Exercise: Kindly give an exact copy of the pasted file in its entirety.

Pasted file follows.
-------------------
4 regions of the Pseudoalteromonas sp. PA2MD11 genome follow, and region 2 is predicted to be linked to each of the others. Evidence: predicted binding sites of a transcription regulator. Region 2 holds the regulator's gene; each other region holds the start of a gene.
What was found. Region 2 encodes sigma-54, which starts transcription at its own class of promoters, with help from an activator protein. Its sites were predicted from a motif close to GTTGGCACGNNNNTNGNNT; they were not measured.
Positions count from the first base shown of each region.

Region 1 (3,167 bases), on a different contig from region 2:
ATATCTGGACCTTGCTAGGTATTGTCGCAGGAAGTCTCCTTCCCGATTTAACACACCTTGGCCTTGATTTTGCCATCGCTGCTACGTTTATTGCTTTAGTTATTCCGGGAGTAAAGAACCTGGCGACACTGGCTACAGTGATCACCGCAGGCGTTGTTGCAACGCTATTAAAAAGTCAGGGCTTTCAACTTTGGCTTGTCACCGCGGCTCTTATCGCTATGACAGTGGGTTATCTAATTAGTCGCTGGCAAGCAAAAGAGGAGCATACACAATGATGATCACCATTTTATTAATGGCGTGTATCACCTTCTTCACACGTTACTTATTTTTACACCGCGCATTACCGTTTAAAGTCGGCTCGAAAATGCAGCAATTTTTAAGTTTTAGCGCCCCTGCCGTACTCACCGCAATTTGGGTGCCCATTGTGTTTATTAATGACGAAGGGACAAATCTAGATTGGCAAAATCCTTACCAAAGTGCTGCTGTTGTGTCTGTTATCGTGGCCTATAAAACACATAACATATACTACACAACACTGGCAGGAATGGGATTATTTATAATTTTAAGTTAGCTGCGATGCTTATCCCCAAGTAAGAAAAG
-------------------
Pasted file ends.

4 regions of the Pseudoalteromonas sp. PA2MD11 genome follow, and region 2 is predicted to be linked to each of the others. Evidence: predicted binding sites of a transcription regulator. Region 2 holds the regulator's gene; each other region holds the start of a gene.
What was found. Region 2 encodes sigma-54, which starts transcription at its own class of promoters, with help from an activator protein. Its sites were predicted from a motif close to GTTGGCACGNNNNTNGNNT; they were not measured.
Positions count from the first base shown of each region.

Region 1 (3,167 bases), on a different contig from region 2:
ATATCTGGACCTTGCTAGGTATTGTCGCAGGAAGTCTCCTTCCCGATTTAACACACCTTGGCCTTGATTTTGCCATCGCTGCTACGTTTATTGCTTTAGTTATTCCGGGAGTAAAGAACCTGGCGACACTGGCTACAGTGATCACCGCAGGCGTTGTTGCAACGCTATTAAAAAGTCAGGGCTTTCAACTTTGGCTTGTCACCGCGGCTCTTATCGCTATGACAGTGGGTTATCTAATTAGTCGCTGGCAAGCAAAAGAGGAGCATACACAATGATGATCACCATTTTATTAATGGCGTGTATCACCTTCTTCACACGTTACTTATTTTTACACCGCGCATTACCGTTTAAAGTCGGCTCGAAAATGCAGCAATTTTTAAGTTTTAGCGCCCCTGCCGTACTCACCGCAATTTGGGTGCCCATTGTGTTTATTAATGACGAAGGGACAAATCTAGATTGGCAAAATCCTTACCAAAGTGCTGCTGTTGTGTCTGTTATCGTGGCCTATAAAACACATAACATATACTACACAACACTGGCAGGAATGGGATTATTTATAATTTTAAGTTAGCTGCGATGCTTATCCCCAAGTAAGAAAAG